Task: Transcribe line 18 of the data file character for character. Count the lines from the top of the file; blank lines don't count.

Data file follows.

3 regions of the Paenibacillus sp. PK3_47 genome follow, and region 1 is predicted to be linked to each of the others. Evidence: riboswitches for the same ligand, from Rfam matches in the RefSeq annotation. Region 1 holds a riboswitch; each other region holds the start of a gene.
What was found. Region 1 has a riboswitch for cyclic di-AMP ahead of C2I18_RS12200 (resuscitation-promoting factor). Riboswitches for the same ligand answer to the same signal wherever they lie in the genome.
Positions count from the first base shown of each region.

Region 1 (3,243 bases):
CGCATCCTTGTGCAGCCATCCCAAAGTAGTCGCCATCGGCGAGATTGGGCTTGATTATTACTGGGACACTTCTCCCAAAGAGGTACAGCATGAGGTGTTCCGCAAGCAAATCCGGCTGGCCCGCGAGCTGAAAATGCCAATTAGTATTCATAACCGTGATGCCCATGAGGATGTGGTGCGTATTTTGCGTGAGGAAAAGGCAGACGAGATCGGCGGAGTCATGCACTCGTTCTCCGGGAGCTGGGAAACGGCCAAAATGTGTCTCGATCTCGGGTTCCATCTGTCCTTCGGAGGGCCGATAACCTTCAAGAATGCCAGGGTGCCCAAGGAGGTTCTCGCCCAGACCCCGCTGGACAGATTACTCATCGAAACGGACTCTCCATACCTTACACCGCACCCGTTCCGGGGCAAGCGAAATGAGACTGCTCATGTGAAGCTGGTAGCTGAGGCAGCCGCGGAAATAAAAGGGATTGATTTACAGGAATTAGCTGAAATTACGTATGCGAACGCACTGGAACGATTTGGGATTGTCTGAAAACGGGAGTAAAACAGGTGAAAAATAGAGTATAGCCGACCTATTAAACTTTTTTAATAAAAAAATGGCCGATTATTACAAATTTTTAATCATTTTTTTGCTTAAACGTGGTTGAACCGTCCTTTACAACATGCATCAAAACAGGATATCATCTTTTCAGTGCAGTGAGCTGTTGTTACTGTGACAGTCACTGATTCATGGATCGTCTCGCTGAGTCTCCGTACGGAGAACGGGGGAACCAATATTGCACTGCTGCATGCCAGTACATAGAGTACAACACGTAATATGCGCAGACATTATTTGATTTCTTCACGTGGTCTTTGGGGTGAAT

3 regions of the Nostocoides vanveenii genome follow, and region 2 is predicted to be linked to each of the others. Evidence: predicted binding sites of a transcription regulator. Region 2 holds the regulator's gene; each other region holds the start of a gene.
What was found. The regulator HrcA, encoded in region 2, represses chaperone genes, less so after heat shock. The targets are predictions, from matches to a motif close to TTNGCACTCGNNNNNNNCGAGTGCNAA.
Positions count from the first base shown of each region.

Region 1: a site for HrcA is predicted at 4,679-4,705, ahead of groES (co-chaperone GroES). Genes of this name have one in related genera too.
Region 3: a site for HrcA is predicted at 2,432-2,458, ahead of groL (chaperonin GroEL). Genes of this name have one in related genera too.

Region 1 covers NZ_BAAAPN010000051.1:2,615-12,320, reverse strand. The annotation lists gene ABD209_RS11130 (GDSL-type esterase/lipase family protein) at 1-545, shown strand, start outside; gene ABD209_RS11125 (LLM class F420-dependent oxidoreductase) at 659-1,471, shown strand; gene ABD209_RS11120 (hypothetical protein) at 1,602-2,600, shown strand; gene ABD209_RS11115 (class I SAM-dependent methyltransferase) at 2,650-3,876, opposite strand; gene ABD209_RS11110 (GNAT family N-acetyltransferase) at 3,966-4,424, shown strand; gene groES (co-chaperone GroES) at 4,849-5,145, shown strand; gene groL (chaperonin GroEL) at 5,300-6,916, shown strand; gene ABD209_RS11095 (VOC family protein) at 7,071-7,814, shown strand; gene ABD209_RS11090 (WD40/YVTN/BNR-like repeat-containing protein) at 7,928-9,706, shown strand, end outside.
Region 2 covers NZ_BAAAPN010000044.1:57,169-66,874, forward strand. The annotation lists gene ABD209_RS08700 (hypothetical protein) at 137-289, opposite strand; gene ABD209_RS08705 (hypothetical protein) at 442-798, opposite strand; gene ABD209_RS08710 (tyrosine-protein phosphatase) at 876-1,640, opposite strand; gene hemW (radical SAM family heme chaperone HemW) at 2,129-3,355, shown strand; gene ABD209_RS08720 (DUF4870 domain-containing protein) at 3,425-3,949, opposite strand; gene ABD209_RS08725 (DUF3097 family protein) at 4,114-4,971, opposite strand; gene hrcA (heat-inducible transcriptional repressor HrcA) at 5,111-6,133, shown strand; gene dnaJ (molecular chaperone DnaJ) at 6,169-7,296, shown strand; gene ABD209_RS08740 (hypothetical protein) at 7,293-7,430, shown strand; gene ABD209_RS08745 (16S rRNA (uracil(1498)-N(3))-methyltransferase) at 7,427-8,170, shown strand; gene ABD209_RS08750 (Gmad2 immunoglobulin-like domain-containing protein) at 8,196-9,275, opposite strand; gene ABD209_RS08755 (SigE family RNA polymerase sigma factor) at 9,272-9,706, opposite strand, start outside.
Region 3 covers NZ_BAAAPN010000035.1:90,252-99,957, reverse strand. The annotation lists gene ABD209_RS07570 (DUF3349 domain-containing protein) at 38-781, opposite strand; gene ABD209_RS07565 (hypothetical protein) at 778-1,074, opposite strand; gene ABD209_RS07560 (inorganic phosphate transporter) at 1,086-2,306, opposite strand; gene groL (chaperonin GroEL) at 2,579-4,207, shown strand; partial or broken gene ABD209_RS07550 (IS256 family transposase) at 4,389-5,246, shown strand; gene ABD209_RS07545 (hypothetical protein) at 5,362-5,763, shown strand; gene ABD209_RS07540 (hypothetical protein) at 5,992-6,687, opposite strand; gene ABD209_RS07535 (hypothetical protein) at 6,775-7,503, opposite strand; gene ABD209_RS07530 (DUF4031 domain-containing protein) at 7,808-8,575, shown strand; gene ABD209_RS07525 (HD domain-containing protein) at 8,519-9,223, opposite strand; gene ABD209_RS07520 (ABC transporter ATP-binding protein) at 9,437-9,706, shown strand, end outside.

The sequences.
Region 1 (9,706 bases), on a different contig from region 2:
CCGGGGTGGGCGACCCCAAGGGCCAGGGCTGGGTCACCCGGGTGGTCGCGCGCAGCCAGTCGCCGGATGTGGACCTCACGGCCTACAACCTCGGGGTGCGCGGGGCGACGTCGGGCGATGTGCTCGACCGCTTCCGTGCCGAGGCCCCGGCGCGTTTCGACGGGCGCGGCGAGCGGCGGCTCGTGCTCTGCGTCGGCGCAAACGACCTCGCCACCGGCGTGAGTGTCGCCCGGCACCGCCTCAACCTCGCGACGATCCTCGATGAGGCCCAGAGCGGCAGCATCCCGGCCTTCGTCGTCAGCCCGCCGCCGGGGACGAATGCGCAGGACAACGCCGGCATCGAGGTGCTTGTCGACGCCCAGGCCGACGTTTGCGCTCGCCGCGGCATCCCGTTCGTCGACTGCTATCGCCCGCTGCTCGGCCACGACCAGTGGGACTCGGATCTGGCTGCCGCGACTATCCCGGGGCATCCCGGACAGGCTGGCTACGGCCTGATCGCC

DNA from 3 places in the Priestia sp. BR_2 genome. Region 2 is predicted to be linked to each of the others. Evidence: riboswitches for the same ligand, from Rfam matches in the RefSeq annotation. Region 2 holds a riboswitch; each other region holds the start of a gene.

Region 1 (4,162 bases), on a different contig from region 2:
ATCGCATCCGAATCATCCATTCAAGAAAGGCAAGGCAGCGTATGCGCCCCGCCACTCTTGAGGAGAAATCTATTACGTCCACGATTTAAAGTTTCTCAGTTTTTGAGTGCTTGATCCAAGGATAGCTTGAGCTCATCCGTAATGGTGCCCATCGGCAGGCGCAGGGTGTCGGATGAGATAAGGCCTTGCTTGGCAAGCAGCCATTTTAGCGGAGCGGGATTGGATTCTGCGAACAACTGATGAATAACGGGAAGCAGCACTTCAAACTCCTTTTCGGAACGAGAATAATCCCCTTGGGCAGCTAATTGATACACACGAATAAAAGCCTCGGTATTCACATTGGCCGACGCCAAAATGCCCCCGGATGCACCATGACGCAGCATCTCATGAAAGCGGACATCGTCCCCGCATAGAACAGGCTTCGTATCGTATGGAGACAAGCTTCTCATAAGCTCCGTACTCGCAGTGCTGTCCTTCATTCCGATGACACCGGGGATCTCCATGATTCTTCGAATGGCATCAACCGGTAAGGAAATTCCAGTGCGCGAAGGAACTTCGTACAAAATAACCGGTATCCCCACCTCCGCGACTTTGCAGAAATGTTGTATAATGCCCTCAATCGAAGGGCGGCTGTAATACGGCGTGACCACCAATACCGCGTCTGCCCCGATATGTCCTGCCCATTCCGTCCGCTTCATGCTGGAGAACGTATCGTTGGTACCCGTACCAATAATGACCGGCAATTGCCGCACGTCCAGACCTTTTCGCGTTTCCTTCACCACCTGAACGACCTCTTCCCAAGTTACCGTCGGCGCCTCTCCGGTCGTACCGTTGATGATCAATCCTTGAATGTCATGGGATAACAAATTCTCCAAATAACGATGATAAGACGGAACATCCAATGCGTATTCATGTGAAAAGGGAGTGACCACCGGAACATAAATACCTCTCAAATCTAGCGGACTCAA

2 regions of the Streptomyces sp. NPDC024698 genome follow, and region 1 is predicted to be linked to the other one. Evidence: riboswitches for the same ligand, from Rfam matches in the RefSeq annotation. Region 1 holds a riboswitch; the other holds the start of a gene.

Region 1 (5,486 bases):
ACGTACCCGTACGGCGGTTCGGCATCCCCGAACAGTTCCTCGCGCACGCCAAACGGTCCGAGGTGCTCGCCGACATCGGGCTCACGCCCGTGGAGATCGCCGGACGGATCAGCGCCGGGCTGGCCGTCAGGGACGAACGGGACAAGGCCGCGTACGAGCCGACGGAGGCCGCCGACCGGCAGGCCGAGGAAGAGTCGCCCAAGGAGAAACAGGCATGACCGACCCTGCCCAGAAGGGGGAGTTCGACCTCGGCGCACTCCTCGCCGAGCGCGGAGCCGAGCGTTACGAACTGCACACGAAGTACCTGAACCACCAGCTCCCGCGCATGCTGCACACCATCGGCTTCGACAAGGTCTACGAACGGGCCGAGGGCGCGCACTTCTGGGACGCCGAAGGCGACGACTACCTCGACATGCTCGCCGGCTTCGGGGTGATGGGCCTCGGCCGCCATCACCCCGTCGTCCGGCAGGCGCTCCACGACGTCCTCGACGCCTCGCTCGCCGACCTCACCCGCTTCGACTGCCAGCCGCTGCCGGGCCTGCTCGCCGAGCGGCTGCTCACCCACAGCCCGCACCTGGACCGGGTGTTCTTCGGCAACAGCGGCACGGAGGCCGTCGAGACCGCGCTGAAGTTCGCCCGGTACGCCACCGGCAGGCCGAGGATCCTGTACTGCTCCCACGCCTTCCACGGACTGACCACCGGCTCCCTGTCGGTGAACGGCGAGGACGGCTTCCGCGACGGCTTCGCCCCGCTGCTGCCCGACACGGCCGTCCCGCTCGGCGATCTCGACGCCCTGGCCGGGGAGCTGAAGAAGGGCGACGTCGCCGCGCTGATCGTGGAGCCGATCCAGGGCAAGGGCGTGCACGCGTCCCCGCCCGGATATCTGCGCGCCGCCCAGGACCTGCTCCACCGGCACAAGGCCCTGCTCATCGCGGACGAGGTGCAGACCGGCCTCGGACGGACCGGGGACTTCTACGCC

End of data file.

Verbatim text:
Region 1 (4,162 bases), on a different contig from region 2: